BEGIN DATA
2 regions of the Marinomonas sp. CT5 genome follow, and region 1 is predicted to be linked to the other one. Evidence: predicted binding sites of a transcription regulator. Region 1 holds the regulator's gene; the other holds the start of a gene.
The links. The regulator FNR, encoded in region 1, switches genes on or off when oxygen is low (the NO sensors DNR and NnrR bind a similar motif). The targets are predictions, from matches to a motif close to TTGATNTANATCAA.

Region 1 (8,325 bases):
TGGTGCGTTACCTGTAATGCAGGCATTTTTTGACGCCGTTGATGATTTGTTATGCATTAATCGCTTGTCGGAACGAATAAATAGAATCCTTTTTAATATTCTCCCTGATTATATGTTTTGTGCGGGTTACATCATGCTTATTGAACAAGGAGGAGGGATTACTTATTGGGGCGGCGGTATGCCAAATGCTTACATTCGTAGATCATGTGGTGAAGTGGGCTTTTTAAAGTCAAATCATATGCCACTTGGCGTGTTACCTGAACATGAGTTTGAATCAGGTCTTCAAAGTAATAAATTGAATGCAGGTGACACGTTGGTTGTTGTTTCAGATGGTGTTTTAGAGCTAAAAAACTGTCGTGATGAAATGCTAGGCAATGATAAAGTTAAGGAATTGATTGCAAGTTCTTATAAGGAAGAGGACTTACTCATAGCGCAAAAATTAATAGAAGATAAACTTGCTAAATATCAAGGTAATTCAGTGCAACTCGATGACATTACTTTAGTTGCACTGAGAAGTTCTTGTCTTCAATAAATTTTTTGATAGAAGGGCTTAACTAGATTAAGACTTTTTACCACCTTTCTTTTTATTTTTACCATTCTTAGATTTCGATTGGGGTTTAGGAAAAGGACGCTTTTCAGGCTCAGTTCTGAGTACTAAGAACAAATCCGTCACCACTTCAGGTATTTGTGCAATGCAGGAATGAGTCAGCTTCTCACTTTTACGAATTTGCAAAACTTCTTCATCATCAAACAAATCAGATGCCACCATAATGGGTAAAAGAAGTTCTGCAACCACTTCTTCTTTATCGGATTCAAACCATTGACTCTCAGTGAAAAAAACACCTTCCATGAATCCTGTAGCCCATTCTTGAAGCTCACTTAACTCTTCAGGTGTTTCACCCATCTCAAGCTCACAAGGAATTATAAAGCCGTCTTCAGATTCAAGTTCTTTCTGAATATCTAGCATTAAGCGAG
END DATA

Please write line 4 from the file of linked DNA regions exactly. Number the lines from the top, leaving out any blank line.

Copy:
TGGTGCGTTACCTGTAATGCAGGCATTTTTTGACGCCGTTGATGATTTGTTATGCATTAATCGCTTGTCGGAACGAATAAATAGAATCCTTTTTAATATTCTCCCTGATTATATGTTTTGTGCGGGTTACATCATGCTTATTGAACAAGGAGGAGGGATTACTTATTGGGGCGGCGGTATGCCAAATGCTTACATTCGTAGATCATGTGGTGAAGTGGGCTTTTTAAAGTCAAATCATATGCCACTTGGCGTGTTACCTGAACATGAGTTTGAATCAGGTCTTCAAAGTAATAAATTGAATGCAGGTGACACGTTGGTTGTTGTTTCAGATGGTGTTTTAGAGCTAAAAAACTGTCGTGATGAAATGCTAGGCAATGATAAAGTTAAGGAATTGATTGCAAGTTCTTATAAGGAAGAGGACTTACTCATAGCGCAAAAATTAATAGAAGATAAACTTGCTAAATATCAAGGTAATTCAGTGCAACTCGATGACATTACTTTAGTTGCACTGAGAAGTTCTTGTCTTCAATAAATTTTTTGATAGAAGGGCTTAACTAGATTAAGACTTTTTACCACCTTTCTTTTTATTTTTACCATTCTTAGATTTCGATTGGGGTTTAGGAAAAGGACGCTTTTCAGGCTCAGTTCTGAGTACTAAGAACAAATCCGTCACCACTTCAGGTATTTGTGCAATGCAGGAATGAGTCAGCTTCTCACTTTTACGAATTTGCAAAACTTCTTCATCATCAAACAAATCAGATGCCACCATAATGGGTAAAAGAAGTTCTGCAACCACTTCTTCTTTATCGGATTCAAACCATTGACTCTCAGTGAAAAAAACACCTTCCATGAATCCTGTAGCCCATTCTTGAAGCTCACTTAACTCTTCAGGTGTTTCACCCATCTCAAGCTCACAAGGAATTATAAAGCCGTCTTCAGATTCAAGTTCTTTCTGAATATCTAGCATTAAGCGAG